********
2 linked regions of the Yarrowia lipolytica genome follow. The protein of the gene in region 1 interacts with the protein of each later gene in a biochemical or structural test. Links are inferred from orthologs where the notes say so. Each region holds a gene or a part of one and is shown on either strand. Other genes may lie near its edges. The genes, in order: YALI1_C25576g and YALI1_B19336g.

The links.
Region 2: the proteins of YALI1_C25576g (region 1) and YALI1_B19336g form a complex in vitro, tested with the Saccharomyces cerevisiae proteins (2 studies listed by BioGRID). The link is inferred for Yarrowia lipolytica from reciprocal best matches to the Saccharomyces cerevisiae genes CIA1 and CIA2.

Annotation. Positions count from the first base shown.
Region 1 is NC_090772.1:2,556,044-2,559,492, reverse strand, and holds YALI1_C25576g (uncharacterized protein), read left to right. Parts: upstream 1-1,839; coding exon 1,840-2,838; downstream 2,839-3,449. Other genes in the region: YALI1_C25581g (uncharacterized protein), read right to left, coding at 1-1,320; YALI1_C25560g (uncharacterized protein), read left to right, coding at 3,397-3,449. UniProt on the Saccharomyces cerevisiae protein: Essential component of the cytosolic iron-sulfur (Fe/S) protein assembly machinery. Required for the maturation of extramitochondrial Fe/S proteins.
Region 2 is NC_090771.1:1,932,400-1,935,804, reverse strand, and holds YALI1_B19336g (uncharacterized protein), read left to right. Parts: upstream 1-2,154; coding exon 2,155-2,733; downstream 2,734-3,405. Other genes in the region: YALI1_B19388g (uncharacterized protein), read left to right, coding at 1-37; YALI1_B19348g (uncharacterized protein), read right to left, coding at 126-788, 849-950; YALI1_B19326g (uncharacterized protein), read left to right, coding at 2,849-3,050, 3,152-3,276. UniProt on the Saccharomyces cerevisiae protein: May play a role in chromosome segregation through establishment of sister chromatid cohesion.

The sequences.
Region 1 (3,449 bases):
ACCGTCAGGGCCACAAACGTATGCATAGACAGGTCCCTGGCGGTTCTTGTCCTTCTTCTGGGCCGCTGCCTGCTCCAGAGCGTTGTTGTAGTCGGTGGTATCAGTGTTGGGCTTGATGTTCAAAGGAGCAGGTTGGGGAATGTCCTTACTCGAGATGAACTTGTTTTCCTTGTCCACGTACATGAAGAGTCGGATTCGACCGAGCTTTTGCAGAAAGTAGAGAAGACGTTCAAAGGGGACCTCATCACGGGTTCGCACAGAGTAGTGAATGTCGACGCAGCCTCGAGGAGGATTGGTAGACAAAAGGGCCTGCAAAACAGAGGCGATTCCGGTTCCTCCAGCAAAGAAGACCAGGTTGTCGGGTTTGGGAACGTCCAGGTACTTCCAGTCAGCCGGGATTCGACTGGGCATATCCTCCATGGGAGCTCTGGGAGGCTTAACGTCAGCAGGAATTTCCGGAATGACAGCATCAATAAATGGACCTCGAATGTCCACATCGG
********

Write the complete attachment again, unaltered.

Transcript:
2 linked regions of the Yarrowia lipolytica genome follow. The protein of the gene in region 1 interacts with the protein of each later gene in a biochemical or structural test. Links are inferred from orthologs where the notes say so. Each region holds a gene or a part of one and is shown on either strand. Other genes may lie near its edges. The genes, in order: YALI1_C25576g and YALI1_B19336g.

The links.
Region 2: the proteins of YALI1_C25576g (region 1) and YALI1_B19336g form a complex in vitro, tested with the Saccharomyces cerevisiae proteins (2 studies listed by BioGRID). The link is inferred for Yarrowia lipolytica from reciprocal best matches to the Saccharomyces cerevisiae genes CIA1 and CIA2.

Annotation. Positions count from the first base shown.
Region 1 is NC_090772.1:2,556,044-2,559,492, reverse strand, and holds YALI1_C25576g (uncharacterized protein), read left to right. Parts: upstream 1-1,839; coding exon 1,840-2,838; downstream 2,839-3,449. Other genes in the region: YALI1_C25581g (uncharacterized protein), read right to left, coding at 1-1,320; YALI1_C25560g (uncharacterized protein), read left to right, coding at 3,397-3,449. UniProt on the Saccharomyces cerevisiae protein: Essential component of the cytosolic iron-sulfur (Fe/S) protein assembly machinery. Required for the maturation of extramitochondrial Fe/S proteins.
Region 2 is NC_090771.1:1,932,400-1,935,804, reverse strand, and holds YALI1_B19336g (uncharacterized protein), read left to right. Parts: upstream 1-2,154; coding exon 2,155-2,733; downstream 2,734-3,405. Other genes in the region: YALI1_B19388g (uncharacterized protein), read left to right, coding at 1-37; YALI1_B19348g (uncharacterized protein), read right to left, coding at 126-788, 849-950; YALI1_B19326g (uncharacterized protein), read left to right, coding at 2,849-3,050, 3,152-3,276. UniProt on the Saccharomyces cerevisiae protein: May play a role in chromosome segregation through establishment of sister chromatid cohesion.

The sequences.
Region 1 (3,449 bases):
ACCGTCAGGGCCACAAACGTATGCATAGACAGGTCCCTGGCGGTTCTTGTCCTTCTTCTGGGCCGCTGCCTGCTCCAGAGCGTTGTTGTAGTCGGTGGTATCAGTGTTGGGCTTGATGTTCAAAGGAGCAGGTTGGGGAATGTCCTTACTCGAGATGAACTTGTTTTCCTTGTCCACGTACATGAAGAGTCGGATTCGACCGAGCTTTTGCAGAAAGTAGAGAAGACGTTCAAAGGGGACCTCATCACGGGTTCGCACAGAGTAGTGAATGTCGACGCAGCCTCGAGGAGGATTGGTAGACAAAAGGGCCTGCAAAACAGAGGCGATTCCGGTTCCTCCAGCAAAGAAGACCAGGTTGTCGGGTTTGGGAACGTCCAGGTACTTCCAGTCAGCCGGGATTCGACTGGGCATATCCTCCATGGGAGCTCTGGGAGGCTTAACGTCAGCAGGAATTTCCGGAATGACAGCATCAATAAATGGACCTCGAATGTCCACATCGG